Making social science accessible

11 Dec 2019

UK in the world

UK-EU Relations


We are living through a period of increasing threat to our security.

This comes from dangerously well-equipped rogue states, from international terrorism, and from random hi-tech dissidents. Each threat requires a different type of response.

Yet public opinion in Britain is apparently not convinced of the need to spend more on defence and security, which is the foremost duty of the state.

Britain’s defence faces additional challenges at this moment.

At home, there is the possibility of an extreme left-wing government whose leaders have expressed support for the country’s enemies and for regimes most hostile to western democratic values.

Abroad, the EU is now obsessed with two essentially French ideas of ‘strategic autonomy’ and a European Defence Union. These will lead to separation from transatlantic allies and from non-EU European states, including Britain and Turkey.

Over the years, national vetoes on EU policy have been removed in more and more policy areas and EU competences have been expanded at the expense of our national governments.

It is now proposed that previously sacrosanct areas of foreign and defence policy will be handled by ‘Qualified Majority Voting’ – national governments would then no longer have ultimate responsibility for the deployment, equipment and lives of their armed forces.

Josep Borrell, a member of the Spanish Socialist Workers Party, has just been anointed as the new EU’s new High Representative  of the Union for Foreign Affairs and Security Policy.

He will control over 139 EU ’embassies’ with nearly 7,000 staff costing some £500 million. He has a military staff, scanning the globe for opportunities to run up the EU flag on military operations.

So far it has notched up some 30 operational ‘Common Security and Defence Policy missions’. Most were self-generated. Few stand up to scrutiny. There was no requirement for the EU as such to be involved in any of them.

France’s leadership has always seen Britain as a ‘Trojan horse’ for American influence on European security.

They have been trying to remove this influence for the past 60 years. France left the military part of NATO in 1966 while keeping her seat at the NATO top table.

She returned in 2009 only to be the driving force in creating separate EU defence structures that imitate NATO.

The highest European strategic priority should be to ensure the continued commitment of the US to the security of Britain and continental Europe, as the ultimate guarantor of peace.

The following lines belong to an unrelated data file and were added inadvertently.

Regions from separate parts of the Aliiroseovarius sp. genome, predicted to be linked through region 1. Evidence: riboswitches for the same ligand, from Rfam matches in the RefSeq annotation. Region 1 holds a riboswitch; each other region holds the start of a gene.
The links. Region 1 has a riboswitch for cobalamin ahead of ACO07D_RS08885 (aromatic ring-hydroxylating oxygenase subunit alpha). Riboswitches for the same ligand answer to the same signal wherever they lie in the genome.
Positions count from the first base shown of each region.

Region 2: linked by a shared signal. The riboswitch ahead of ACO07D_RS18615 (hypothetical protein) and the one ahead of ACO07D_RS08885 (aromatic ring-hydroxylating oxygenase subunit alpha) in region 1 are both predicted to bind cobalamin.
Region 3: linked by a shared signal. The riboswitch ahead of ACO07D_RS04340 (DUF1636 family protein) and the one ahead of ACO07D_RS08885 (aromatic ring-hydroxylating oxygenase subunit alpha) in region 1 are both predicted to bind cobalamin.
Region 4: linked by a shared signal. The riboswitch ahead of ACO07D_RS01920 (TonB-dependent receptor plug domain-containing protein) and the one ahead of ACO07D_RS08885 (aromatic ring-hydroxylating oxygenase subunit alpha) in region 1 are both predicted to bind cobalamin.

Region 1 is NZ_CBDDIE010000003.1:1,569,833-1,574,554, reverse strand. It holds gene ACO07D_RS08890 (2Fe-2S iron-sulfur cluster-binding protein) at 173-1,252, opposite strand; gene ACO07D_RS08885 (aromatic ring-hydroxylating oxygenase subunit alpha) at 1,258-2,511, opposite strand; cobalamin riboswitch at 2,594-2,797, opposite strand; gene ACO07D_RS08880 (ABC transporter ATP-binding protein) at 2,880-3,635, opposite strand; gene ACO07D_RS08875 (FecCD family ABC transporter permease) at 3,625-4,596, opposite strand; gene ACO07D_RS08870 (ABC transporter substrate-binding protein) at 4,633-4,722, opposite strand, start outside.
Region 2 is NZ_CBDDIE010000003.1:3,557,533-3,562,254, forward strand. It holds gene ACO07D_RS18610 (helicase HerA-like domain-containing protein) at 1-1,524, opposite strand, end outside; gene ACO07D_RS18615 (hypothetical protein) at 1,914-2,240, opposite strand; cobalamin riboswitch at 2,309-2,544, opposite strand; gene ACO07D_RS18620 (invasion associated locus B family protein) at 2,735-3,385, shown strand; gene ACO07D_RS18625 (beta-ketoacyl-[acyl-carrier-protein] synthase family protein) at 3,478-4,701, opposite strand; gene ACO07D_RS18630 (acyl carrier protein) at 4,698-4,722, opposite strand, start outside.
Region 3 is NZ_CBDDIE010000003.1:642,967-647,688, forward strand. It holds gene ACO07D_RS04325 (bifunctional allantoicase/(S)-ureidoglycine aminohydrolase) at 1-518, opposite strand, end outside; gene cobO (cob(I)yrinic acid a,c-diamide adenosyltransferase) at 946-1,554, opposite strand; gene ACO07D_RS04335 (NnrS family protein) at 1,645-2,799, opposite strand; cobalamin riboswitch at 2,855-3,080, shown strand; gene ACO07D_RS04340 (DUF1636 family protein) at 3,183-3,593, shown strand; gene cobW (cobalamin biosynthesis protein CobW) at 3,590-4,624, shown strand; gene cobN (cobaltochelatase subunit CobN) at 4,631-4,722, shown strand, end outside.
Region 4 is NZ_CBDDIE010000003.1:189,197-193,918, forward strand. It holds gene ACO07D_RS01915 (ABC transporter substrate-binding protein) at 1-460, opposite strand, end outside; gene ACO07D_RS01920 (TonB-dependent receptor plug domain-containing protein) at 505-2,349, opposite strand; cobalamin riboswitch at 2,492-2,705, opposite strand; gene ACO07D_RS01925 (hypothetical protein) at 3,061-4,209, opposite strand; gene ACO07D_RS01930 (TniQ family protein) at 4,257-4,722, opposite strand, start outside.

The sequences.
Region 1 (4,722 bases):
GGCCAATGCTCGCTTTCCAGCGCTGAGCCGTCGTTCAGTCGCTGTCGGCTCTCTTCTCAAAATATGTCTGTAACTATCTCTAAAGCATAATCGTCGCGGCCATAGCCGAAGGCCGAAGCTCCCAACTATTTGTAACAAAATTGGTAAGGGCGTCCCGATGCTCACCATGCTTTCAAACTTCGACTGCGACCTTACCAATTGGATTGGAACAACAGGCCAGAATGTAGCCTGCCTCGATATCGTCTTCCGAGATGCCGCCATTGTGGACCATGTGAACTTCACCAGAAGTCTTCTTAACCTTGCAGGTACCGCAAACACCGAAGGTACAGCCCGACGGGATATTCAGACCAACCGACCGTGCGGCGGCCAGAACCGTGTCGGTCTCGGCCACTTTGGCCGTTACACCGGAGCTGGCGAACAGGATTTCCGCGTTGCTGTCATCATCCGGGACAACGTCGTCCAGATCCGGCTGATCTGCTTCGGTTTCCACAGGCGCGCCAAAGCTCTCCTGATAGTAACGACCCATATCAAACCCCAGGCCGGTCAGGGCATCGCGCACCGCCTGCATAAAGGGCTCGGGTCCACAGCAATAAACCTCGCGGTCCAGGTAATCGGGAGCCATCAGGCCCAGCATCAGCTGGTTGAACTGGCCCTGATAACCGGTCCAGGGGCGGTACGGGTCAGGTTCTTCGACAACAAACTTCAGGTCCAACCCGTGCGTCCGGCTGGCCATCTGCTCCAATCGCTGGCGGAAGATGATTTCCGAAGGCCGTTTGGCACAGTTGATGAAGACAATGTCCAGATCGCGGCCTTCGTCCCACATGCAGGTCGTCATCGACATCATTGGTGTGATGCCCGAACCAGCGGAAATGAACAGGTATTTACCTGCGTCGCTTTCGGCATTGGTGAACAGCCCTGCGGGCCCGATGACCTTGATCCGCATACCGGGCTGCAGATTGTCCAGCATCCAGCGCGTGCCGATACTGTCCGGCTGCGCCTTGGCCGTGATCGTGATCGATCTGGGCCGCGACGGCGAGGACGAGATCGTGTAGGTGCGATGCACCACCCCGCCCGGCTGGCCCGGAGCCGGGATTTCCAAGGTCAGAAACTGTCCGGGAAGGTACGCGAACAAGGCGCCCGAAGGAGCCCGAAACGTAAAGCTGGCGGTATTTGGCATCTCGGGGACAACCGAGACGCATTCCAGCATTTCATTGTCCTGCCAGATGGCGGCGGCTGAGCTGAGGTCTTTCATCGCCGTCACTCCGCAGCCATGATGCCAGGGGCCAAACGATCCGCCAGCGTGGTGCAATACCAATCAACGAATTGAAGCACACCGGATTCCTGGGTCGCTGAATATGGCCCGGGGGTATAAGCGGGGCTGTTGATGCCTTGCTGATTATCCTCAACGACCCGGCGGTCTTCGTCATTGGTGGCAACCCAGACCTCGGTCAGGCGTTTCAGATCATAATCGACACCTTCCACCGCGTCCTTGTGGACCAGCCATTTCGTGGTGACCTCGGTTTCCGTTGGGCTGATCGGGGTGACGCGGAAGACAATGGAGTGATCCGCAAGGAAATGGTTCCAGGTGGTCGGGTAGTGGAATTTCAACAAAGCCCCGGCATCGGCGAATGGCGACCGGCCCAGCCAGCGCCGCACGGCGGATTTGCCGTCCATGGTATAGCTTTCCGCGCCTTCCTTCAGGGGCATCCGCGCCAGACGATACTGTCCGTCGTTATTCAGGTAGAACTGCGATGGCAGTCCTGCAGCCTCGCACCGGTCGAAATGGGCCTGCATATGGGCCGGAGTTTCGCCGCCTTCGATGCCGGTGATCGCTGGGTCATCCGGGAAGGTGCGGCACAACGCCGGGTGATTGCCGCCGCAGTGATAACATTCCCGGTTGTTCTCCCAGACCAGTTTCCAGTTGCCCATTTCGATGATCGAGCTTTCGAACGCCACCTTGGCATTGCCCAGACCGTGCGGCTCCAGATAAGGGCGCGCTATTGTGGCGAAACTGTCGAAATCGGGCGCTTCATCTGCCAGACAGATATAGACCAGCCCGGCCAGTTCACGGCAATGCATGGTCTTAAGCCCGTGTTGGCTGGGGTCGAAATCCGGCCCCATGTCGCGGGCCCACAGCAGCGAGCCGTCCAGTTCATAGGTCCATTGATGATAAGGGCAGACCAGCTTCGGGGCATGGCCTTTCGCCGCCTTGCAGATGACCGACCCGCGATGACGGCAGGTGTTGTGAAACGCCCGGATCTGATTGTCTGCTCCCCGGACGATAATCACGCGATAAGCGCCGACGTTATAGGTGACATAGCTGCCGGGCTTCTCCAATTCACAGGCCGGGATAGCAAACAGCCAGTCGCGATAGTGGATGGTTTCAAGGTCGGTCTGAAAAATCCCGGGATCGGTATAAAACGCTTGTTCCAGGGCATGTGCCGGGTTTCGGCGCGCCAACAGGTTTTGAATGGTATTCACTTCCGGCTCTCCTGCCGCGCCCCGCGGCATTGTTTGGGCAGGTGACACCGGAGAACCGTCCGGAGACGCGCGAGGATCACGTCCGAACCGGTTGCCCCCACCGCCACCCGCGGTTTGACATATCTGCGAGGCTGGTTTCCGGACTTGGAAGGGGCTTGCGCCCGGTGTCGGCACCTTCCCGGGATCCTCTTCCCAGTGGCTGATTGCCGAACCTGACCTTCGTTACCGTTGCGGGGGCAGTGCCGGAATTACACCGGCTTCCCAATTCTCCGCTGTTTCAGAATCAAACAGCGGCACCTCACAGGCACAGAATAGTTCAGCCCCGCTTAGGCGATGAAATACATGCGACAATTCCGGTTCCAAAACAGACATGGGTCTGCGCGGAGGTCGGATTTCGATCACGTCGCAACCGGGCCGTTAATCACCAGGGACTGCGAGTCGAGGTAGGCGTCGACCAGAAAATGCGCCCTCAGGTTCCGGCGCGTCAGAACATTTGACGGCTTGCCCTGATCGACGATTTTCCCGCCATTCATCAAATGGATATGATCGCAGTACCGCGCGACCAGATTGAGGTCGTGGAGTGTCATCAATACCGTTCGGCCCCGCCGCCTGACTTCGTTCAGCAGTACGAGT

NATO, an inter-governmental organisation, is designed to achieve this. The EU will never have the necessary strategic credibility to deter our potential adversaries.

Military capabilities take time to develop but are quickly lost.

Aware of how drastically our armed forces have been cut over the past 30 years, many of us have persistently called for a significant increase in real defence spending in the UK and for upgrading NATO.

At the same time we have opposed EU defence policy, not through any shallow motive, but because we see it for what it is – a political project.

The continental states, but also Britain, all need to spend  more on national defence capabilities, revitalising NATO and stepping up to form coalitions of the willing rather than meekly going along with the creation of alternative EU structures, which sap material and political resources and send the wrong signals to our enemies.

Those pushing European integration see the defence realm as key to their political objectives.

Far from strengthening the alliance of the democracies at this time of unprecedented challenge, the ‘EU army’ idea will further dilute what limited capabilities exist, blur responsibility, and send the wrong signals to our adversaries.

The EU also aims to create a defence industrial development programme with common procurement rules that would effectively keep the Americans out of the EU defence market.

All this will lead to division and a widening of transatlantic difference. In time of crisis, the democracies are best served by sitting around the same table to decide on a response.

NATO is designed for precisely that. In spite of the fact that 22 EU member states are also NATO members, the EU wants to meet separately, keeping the Americans out. Moscow and Tehran can only be delighted.

Our incoming Prime Minister will face many immediate and enormous challenges.

High among these will be our national defence and security. Clearly someone with Jeremy Corbyn’s beliefs cannot be allowed anywhere near our armed forces, our nuclear deterrent, our defence industries or our intelligence services.

Boris Johnson is well aware that improved defence capabilities are not only essential for our national security, but central to our ambitions to enhance our global presence after Brexit and to play a leading role in the development of our hi-tech industries.

In support, much will need to be done to develop positive public understanding.

Rather than us being the needy one, Britain must once more become the indispensable ally that others need.

 By Geoffrey Van Orden CBE MEP, a former senior British Army officer and Conservative Defence Spokesman in the European Parliament.

This piece is part of a series of blogs by political party candidates and representatives in the upcoming general election. 


The state of Britain’s armed forces – time to panic Mr Mainwaring

The UK’s post-Brexit foreign policy trajectory and the puzzle of the missing Gulf states

Does the US presidential election matter for the UK?

Maritime security cooperation in the Red Sea: towards flexible European approaches?

Russia’s war in Ukraine: mapping China’s perceptions about the United States, the EU and Russia

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